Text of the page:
Every July, the MLB trade deadline presents a tricky decision for teams across the league – to be buyers or sellers.
At about 100 games in, teams with a legitimate shot at making a postseason run typically look to acquire pieces that will make an immediate impact and improve their chances of winning this season, whereas teams in the midst of a disappointing and likely unsalvageable season try to deal off expiring contracts to pick up assets that will help them in the long-term. Many players who are set to be free agents three months later see their uniforms change overnight. Their team is willing to ship them elsewhere for whatever return they can recoup, because free agency is far from a sure bet for any team and trading a player for draft picks, minor-league prospects, backups, or journeymen is better than losing him for nothing.
Often high-profile players, these impending free agents are termed “rentals” due to the likelihood that after the last couple months of the season are over, these players will sign contracts with another franchise. This past 2015 season saw several teams acquire rentals for their respective playoff pushes.
The Toronto Blue Jays traded for starting pitcher David Price from the Detroit Tigers, who dealt off several of their most prized pieces who would become free agents at the end of the year. The Blue Jays, desperate to clinch a playoff berth for the first time since 1993, and in hopes of even making a deep postseason run, were willing to part with three pitching prospects in the exchange.
The Tigers also sent star outfielder Yoenis Cespedes packing, as he was traded for the fourth time in two seasons, this time to the New York Mets. The Mets, who initially were trying to pick up Carlos Gomez, dealt away two minor-league pitchers for Cespedes.
The Kansas City Royals went all in to put themselves over the top. After falling in seven games in the 2014 World Series to the San Francisco Giants and with the top seed in the American League within their reach, the Royals picked up ace Johnny Cueto from the Cincinnati Reds for three up-and-coming pitchers, as well as utility player Ben Zobrist from the Oakland Athletics for two more young pitchers and cash considerations.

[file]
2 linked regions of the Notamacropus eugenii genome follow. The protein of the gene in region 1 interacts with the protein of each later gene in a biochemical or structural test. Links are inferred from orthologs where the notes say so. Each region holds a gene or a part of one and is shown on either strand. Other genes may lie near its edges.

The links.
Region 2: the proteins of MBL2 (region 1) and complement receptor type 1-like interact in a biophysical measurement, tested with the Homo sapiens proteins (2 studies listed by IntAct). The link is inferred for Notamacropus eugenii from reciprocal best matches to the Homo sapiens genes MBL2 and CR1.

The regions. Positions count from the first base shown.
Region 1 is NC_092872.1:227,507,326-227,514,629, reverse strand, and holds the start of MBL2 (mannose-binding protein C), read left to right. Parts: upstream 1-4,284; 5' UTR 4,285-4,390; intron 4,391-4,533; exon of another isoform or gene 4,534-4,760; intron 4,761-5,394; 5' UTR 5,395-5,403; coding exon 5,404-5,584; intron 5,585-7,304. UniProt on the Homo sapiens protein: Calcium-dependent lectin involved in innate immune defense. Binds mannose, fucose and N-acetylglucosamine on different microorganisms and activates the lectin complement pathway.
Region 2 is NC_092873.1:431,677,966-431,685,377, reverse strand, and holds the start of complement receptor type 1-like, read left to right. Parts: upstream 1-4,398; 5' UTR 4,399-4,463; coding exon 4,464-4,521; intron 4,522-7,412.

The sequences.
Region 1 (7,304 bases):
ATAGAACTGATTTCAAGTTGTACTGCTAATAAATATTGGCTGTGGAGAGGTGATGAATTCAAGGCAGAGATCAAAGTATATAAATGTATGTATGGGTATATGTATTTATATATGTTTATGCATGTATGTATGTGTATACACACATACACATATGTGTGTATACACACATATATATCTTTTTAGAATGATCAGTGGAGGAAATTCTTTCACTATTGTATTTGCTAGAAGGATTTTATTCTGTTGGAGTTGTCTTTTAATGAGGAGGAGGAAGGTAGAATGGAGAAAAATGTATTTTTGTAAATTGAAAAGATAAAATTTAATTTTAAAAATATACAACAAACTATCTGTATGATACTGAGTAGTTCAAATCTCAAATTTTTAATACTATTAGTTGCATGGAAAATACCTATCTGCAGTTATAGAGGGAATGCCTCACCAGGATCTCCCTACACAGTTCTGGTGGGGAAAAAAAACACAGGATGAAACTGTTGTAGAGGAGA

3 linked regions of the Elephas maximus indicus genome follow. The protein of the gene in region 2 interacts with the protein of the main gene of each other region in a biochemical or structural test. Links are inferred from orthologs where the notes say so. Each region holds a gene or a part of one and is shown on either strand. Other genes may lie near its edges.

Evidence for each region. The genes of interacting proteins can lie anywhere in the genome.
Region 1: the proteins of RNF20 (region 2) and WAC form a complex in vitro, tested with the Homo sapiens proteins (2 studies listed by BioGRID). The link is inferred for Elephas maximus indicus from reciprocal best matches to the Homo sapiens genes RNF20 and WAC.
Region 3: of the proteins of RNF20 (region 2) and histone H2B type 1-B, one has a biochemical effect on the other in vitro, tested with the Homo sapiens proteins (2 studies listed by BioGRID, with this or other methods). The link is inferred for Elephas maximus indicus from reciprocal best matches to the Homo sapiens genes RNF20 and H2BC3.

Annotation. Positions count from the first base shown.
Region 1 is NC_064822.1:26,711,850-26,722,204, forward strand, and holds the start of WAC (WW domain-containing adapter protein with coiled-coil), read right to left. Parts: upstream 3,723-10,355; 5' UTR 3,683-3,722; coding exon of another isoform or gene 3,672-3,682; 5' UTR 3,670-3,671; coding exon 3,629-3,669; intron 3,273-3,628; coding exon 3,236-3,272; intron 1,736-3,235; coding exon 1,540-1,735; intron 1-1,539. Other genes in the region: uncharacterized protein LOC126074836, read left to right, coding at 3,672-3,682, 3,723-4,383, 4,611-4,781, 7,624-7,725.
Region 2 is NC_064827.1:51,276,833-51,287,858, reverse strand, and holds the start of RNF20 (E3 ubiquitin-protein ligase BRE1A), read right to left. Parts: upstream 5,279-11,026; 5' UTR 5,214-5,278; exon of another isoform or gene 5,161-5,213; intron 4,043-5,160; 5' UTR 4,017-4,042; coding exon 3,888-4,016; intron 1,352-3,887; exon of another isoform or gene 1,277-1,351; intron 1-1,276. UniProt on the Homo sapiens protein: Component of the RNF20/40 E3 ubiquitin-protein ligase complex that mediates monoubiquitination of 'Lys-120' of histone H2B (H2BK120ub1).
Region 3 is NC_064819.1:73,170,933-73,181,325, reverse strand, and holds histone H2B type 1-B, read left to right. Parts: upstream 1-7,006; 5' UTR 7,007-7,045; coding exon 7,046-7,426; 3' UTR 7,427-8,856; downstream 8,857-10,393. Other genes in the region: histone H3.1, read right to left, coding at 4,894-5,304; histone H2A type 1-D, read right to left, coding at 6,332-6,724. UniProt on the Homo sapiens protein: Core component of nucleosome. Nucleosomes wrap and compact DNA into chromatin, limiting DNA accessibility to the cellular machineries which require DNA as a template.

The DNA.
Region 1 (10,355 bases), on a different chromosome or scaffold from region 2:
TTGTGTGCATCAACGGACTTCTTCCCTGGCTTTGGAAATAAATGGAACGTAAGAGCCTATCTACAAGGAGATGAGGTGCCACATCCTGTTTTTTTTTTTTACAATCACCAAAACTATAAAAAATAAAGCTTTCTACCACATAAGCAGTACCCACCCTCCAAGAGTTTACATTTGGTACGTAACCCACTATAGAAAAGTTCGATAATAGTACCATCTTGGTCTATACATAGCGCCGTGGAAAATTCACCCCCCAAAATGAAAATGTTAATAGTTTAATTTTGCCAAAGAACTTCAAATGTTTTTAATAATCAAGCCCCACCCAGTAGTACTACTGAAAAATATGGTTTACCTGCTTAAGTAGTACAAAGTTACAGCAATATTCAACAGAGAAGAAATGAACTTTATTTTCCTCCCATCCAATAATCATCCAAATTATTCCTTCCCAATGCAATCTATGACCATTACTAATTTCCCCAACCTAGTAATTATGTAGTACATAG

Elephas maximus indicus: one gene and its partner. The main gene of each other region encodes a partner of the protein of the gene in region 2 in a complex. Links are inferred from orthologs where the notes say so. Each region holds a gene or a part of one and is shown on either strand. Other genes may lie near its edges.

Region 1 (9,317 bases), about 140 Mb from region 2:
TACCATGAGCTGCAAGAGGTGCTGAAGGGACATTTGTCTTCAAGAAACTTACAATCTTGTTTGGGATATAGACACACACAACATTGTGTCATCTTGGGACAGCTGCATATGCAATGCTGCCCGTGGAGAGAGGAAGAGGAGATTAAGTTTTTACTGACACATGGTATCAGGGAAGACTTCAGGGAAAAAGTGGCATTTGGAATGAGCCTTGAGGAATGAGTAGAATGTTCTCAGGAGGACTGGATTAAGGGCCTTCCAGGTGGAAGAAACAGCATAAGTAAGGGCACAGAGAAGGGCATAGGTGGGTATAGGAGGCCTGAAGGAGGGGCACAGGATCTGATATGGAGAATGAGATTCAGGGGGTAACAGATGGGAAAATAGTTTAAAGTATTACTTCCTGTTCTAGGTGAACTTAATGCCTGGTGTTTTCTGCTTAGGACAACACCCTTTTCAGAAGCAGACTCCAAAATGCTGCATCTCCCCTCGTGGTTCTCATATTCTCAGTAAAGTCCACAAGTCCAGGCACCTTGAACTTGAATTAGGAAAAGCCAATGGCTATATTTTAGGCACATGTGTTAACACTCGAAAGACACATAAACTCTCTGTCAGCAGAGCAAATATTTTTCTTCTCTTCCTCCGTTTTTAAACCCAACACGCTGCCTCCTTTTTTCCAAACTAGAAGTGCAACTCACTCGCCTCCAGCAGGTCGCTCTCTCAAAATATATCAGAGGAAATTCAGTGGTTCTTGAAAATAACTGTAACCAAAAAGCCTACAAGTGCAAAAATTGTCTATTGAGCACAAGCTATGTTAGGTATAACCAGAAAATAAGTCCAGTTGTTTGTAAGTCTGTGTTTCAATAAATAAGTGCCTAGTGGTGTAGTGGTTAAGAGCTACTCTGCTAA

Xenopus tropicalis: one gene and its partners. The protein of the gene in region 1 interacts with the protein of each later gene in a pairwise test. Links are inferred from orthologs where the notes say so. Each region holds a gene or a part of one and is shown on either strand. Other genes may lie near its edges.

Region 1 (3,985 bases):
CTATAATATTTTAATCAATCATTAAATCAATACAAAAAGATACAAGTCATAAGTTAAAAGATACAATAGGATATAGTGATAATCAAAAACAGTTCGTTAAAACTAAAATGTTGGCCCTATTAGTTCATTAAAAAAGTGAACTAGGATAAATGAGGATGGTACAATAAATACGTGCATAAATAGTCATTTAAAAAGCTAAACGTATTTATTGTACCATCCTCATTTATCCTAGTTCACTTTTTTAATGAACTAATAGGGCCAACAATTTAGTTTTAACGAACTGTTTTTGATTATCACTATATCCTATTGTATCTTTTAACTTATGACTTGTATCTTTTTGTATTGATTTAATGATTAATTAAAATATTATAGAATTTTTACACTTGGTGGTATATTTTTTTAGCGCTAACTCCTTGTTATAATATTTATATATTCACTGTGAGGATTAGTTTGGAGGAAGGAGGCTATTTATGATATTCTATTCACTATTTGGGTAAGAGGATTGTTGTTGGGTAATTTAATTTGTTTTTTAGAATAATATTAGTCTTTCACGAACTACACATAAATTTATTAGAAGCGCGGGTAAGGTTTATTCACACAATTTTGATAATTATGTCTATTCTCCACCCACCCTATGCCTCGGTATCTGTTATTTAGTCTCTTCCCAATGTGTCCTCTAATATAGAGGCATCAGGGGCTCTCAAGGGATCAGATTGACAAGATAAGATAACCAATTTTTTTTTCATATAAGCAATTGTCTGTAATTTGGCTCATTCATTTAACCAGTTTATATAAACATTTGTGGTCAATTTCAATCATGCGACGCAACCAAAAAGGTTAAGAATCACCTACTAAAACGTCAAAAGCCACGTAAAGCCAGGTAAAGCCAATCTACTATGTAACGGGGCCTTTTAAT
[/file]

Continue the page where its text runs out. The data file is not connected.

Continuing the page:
The Blue Jays claimed the AL East title behind Price and company, and reached the ALCS before losing in six games. The Mets surged to the NL East title and rode their momentum all the way to the World Series before running out of steam. Finally, the Royals, with the help of Cueto and Zobrist, won their first title in thirty years.
For Toronto and New York, who had lengthy postseason droughts looming over their franchises, the additions of key players helped them reach October, and even advance to the Championship and World Series, respectively. For Kansas City, who needed just a couple of pieces to reach their ultimate goal, the results were impeccable, as the team brought home all the hardware.
For these teams, giving up promising prospects and cash considerations were well worth the impact players that they acquired in the deadline deals. Despite only having a rental period of about sixty regular season contests and their playoff run, the short period of time yielded great, if not perfect, results.
For Kansas City especially, a small-market team built on talented, affordable young players, a rental is a terrific solution, instead of building a roster by blowing a large portion of the budget on a star or two in free agency. And for those who say short-term rentals are never really worth the haul the team has to give up, look no further than this year’s champions.
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